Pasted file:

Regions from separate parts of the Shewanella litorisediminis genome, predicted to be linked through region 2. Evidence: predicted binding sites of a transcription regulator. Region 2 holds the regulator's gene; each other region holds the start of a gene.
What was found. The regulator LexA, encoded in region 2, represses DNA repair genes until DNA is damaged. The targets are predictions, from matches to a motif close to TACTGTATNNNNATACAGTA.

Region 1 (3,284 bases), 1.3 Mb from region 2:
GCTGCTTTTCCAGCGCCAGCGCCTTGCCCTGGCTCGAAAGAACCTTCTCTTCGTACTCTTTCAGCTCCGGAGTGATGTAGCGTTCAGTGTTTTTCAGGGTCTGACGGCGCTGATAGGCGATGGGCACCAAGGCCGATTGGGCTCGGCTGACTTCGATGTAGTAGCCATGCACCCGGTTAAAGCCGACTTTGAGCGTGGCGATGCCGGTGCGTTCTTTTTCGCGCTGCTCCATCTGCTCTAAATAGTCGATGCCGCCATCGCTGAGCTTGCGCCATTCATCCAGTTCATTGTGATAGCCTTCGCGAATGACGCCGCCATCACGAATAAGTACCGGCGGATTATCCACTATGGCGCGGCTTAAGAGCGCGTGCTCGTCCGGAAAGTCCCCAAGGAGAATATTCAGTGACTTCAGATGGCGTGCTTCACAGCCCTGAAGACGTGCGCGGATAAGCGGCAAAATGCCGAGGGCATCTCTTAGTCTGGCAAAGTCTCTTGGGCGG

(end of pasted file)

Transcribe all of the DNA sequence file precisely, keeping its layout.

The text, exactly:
Regions from separate parts of the Shewanella litorisediminis genome, predicted to be linked through region 2. Evidence: predicted binding sites of a transcription regulator. Region 2 holds the regulator's gene; each other region holds the start of a gene.
What was found. The regulator LexA, encoded in region 2, represses DNA repair genes until DNA is damaged. The targets are predictions, from matches to a motif close to TACTGTATNNNNATACAGTA.

Region 1 (3,284 bases), 1.3 Mb from region 2:
GCTGCTTTTCCAGCGCCAGCGCCTTGCCCTGGCTCGAAAGAACCTTCTCTTCGTACTCTTTCAGCTCCGGAGTGATGTAGCGTTCAGTGTTTTTCAGGGTCTGACGGCGCTGATAGGCGATGGGCACCAAGGCCGATTGGGCTCGGCTGACTTCGATGTAGTAGCCATGCACCCGGTTAAAGCCGACTTTGAGCGTGGCGATGCCGGTGCGTTCTTTTTCGCGCTGCTCCATCTGCTCTAAATAGTCGATGCCGCCATCGCTGAGCTTGCGCCATTCATCCAGTTCATTGTGATAGCCTTCGCGAATGACGCCGCCATCACGAATAAGTACCGGCGGATTATCCACTATGGCGCGGCTTAAGAGCGCGTGCTCGTCCGGAAAGTCCCCAAGGAGAATATTCAGTGACTTCAGATGGCGTGCTTCACAGCCCTGAAGACGTGCGCGGATAAGCGGCAAAATGCCGAGGGCATCTCTTAGTCTGGCAAAGTCTCTTGGGCGG